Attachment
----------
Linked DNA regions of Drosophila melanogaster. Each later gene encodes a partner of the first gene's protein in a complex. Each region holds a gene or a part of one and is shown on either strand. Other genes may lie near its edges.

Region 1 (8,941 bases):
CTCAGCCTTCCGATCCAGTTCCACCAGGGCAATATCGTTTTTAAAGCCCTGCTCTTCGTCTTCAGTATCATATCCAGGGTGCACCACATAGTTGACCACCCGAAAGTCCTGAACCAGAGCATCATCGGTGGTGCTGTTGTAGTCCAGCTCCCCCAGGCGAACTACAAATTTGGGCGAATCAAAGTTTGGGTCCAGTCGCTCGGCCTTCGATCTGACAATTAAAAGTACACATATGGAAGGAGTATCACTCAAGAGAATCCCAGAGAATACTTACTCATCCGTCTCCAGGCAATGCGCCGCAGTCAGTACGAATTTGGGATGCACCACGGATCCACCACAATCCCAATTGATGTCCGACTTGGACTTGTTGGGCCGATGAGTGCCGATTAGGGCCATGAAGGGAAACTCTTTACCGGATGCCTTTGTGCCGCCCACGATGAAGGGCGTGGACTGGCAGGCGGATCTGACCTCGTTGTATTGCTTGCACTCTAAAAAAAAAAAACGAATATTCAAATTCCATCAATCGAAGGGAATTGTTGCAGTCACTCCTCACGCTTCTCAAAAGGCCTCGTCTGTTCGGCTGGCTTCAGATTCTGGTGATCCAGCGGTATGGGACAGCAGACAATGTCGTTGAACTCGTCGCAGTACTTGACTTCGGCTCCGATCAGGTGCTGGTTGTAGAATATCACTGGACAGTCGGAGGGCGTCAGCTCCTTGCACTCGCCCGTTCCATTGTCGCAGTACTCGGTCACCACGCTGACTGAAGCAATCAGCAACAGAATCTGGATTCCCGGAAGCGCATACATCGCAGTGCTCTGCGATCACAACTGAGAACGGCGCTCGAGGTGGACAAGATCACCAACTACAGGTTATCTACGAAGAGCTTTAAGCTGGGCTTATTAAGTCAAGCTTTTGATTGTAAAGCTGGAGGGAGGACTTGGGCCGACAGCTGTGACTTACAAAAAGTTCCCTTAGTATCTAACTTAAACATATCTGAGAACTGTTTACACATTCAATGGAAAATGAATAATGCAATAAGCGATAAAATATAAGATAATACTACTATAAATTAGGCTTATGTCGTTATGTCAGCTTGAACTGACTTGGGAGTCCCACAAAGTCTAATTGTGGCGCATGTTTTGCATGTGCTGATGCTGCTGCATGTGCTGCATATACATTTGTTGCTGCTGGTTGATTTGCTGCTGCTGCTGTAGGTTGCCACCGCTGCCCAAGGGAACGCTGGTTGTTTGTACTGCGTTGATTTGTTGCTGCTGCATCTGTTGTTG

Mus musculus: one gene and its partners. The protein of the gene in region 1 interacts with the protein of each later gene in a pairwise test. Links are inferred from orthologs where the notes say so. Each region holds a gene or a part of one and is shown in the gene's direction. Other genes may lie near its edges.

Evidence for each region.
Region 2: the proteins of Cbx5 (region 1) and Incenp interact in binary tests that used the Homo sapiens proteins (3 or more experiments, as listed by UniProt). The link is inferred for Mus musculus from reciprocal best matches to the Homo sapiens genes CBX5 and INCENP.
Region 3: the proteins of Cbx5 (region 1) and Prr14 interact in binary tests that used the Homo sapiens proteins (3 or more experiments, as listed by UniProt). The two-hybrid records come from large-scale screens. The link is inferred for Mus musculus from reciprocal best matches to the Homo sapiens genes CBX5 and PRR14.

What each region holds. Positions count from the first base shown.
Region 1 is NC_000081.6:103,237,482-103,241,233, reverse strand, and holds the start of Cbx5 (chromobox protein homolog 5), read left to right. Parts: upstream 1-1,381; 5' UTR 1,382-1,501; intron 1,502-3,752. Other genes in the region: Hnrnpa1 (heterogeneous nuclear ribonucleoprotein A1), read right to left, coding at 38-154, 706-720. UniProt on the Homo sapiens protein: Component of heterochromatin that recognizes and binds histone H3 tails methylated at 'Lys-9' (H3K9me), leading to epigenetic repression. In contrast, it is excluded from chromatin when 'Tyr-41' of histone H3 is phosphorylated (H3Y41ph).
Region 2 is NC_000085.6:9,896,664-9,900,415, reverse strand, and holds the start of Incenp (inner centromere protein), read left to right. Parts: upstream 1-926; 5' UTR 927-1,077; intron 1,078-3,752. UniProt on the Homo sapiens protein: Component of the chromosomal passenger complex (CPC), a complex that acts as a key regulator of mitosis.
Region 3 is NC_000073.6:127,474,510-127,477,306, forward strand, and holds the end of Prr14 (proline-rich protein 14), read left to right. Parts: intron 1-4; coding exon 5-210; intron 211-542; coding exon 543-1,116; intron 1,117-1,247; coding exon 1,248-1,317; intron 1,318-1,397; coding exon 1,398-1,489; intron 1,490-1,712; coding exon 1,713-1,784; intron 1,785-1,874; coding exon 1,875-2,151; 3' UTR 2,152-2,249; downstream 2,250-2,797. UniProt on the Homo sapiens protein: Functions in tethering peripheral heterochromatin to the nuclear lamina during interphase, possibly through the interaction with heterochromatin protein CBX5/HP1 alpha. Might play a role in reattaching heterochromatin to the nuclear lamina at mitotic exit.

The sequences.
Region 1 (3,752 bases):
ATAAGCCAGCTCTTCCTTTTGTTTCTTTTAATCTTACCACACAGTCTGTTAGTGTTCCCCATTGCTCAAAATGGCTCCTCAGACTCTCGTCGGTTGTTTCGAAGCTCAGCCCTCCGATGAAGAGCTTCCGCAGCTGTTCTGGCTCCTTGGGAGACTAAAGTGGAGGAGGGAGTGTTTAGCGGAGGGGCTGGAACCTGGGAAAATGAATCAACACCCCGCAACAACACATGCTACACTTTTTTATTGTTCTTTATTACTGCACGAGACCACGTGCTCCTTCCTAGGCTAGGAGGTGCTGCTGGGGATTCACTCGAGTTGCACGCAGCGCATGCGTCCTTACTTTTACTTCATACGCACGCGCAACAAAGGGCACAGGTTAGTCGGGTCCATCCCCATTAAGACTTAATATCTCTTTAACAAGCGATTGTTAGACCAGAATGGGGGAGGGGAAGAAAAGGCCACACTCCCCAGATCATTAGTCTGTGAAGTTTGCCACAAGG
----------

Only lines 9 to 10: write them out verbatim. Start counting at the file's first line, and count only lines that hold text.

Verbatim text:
Region 1 is NC_000081.6:103,237,482-103,241,233, reverse strand, and holds the start of Cbx5 (chromobox protein homolog 5), read left to right. Parts: upstream 1-1,381; 5' UTR 1,382-1,501; intron 1,502-3,752. Other genes in the region: Hnrnpa1 (heterogeneous nuclear ribonucleoprotein A1), read right to left, coding at 38-154, 706-720. UniProt on the Homo sapiens protein: Component of heterochromatin that recognizes and binds histone H3 tails methylated at 'Lys-9' (H3K9me), leading to epigenetic repression. In contrast, it is excluded from chromatin when 'Tyr-41' of histone H3 is phosphorylated (H3Y41ph).
Region 2 is NC_000085.6:9,896,664-9,900,415, reverse strand, and holds the start of Incenp (inner centromere protein), read left to right. Parts: upstream 1-926; 5' UTR 927-1,077; intron 1,078-3,752. UniProt on the Homo sapiens protein: Component of the chromosomal passenger complex (CPC), a complex that acts as a key regulator of mitosis.